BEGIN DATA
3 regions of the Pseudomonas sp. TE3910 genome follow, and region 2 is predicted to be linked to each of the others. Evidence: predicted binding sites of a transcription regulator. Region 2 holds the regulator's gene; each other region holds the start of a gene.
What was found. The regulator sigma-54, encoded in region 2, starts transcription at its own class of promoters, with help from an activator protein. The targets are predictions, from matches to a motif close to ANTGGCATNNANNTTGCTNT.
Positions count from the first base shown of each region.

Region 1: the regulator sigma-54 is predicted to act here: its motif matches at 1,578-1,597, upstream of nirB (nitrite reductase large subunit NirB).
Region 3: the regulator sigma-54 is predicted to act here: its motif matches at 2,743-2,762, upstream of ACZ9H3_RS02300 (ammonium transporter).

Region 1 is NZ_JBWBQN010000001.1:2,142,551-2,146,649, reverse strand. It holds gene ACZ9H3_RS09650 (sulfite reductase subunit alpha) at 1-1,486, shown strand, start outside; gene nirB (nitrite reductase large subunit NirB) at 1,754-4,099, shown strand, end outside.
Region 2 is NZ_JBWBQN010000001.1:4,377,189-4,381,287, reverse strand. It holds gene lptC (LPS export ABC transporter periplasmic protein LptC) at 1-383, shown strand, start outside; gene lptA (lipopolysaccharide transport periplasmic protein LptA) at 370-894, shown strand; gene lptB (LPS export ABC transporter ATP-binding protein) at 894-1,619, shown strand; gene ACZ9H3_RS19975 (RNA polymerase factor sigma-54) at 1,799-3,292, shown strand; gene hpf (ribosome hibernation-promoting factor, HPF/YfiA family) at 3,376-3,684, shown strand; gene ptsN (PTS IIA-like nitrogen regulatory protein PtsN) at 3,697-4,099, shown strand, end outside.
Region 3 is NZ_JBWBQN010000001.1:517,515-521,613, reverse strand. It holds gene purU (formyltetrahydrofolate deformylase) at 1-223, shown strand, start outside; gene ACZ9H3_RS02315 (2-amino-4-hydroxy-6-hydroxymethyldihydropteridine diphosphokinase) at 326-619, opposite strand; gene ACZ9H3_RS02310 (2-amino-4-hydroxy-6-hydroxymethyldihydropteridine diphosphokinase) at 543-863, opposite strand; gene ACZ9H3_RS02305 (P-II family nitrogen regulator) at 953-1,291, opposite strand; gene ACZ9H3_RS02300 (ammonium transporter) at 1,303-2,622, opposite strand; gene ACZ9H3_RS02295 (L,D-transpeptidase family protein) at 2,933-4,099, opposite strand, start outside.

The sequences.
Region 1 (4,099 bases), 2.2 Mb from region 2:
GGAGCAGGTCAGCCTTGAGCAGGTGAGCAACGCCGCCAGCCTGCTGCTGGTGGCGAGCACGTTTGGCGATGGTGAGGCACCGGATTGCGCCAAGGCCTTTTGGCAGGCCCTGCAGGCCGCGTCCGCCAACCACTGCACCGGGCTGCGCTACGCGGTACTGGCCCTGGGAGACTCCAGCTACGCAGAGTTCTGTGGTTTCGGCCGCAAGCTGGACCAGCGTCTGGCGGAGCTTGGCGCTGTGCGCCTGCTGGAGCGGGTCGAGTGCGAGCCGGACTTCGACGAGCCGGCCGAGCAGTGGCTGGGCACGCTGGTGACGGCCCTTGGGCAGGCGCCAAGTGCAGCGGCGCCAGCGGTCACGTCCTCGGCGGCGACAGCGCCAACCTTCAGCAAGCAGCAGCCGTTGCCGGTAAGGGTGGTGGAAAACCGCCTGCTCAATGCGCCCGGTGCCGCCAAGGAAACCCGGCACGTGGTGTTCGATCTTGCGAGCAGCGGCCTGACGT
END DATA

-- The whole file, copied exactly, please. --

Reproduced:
3 regions of the Pseudomonas sp. TE3910 genome follow, and region 2 is predicted to be linked to each of the others. Evidence: predicted binding sites of a transcription regulator. Region 2 holds the regulator's gene; each other region holds the start of a gene.
What was found. The regulator sigma-54, encoded in region 2, starts transcription at its own class of promoters, with help from an activator protein. The targets are predictions, from matches to a motif close to ANTGGCATNNANNTTGCTNT.
Positions count from the first base shown of each region.

Region 1: the regulator sigma-54 is predicted to act here: its motif matches at 1,578-1,597, upstream of nirB (nitrite reductase large subunit NirB).
Region 3: the regulator sigma-54 is predicted to act here: its motif matches at 2,743-2,762, upstream of ACZ9H3_RS02300 (ammonium transporter).

Region 1 is NZ_JBWBQN010000001.1:2,142,551-2,146,649, reverse strand. It holds gene ACZ9H3_RS09650 (sulfite reductase subunit alpha) at 1-1,486, shown strand, start outside; gene nirB (nitrite reductase large subunit NirB) at 1,754-4,099, shown strand, end outside.
Region 2 is NZ_JBWBQN010000001.1:4,377,189-4,381,287, reverse strand. It holds gene lptC (LPS export ABC transporter periplasmic protein LptC) at 1-383, shown strand, start outside; gene lptA (lipopolysaccharide transport periplasmic protein LptA) at 370-894, shown strand; gene lptB (LPS export ABC transporter ATP-binding protein) at 894-1,619, shown strand; gene ACZ9H3_RS19975 (RNA polymerase factor sigma-54) at 1,799-3,292, shown strand; gene hpf (ribosome hibernation-promoting factor, HPF/YfiA family) at 3,376-3,684, shown strand; gene ptsN (PTS IIA-like nitrogen regulatory protein PtsN) at 3,697-4,099, shown strand, end outside.
Region 3 is NZ_JBWBQN010000001.1:517,515-521,613, reverse strand. It holds gene purU (formyltetrahydrofolate deformylase) at 1-223, shown strand, start outside; gene ACZ9H3_RS02315 (2-amino-4-hydroxy-6-hydroxymethyldihydropteridine diphosphokinase) at 326-619, opposite strand; gene ACZ9H3_RS02310 (2-amino-4-hydroxy-6-hydroxymethyldihydropteridine diphosphokinase) at 543-863, opposite strand; gene ACZ9H3_RS02305 (P-II family nitrogen regulator) at 953-1,291, opposite strand; gene ACZ9H3_RS02300 (ammonium transporter) at 1,303-2,622, opposite strand; gene ACZ9H3_RS02295 (L,D-transpeptidase family protein) at 2,933-4,099, opposite strand, start outside.

The sequences.
Region 1 (4,099 bases), 2.2 Mb from region 2:
GGAGCAGGTCAGCCTTGAGCAGGTGAGCAACGCCGCCAGCCTGCTGCTGGTGGCGAGCACGTTTGGCGATGGTGAGGCACCGGATTGCGCCAAGGCCTTTTGGCAGGCCCTGCAGGCCGCGTCCGCCAACCACTGCACCGGGCTGCGCTACGCGGTACTGGCCCTGGGAGACTCCAGCTACGCAGAGTTCTGTGGTTTCGGCCGCAAGCTGGACCAGCGTCTGGCGGAGCTTGGCGCTGTGCGCCTGCTGGAGCGGGTCGAGTGCGAGCCGGACTTCGACGAGCCGGCCGAGCAGTGGCTGGGCACGCTGGTGACGGCCCTTGGGCAGGCGCCAAGTGCAGCGGCGCCAGCGGTCACGTCCTCGGCGGCGACAGCGCCAACCTTCAGCAAGCAGCAGCCGTTGCCGGTAAGGGTGGTGGAAAACCGCCTGCTCAATGCGCCCGGTGCCGCCAAGGAAACCCGGCACGTGGTGTTCGATCTTGCGAGCAGCGGCCTGACGT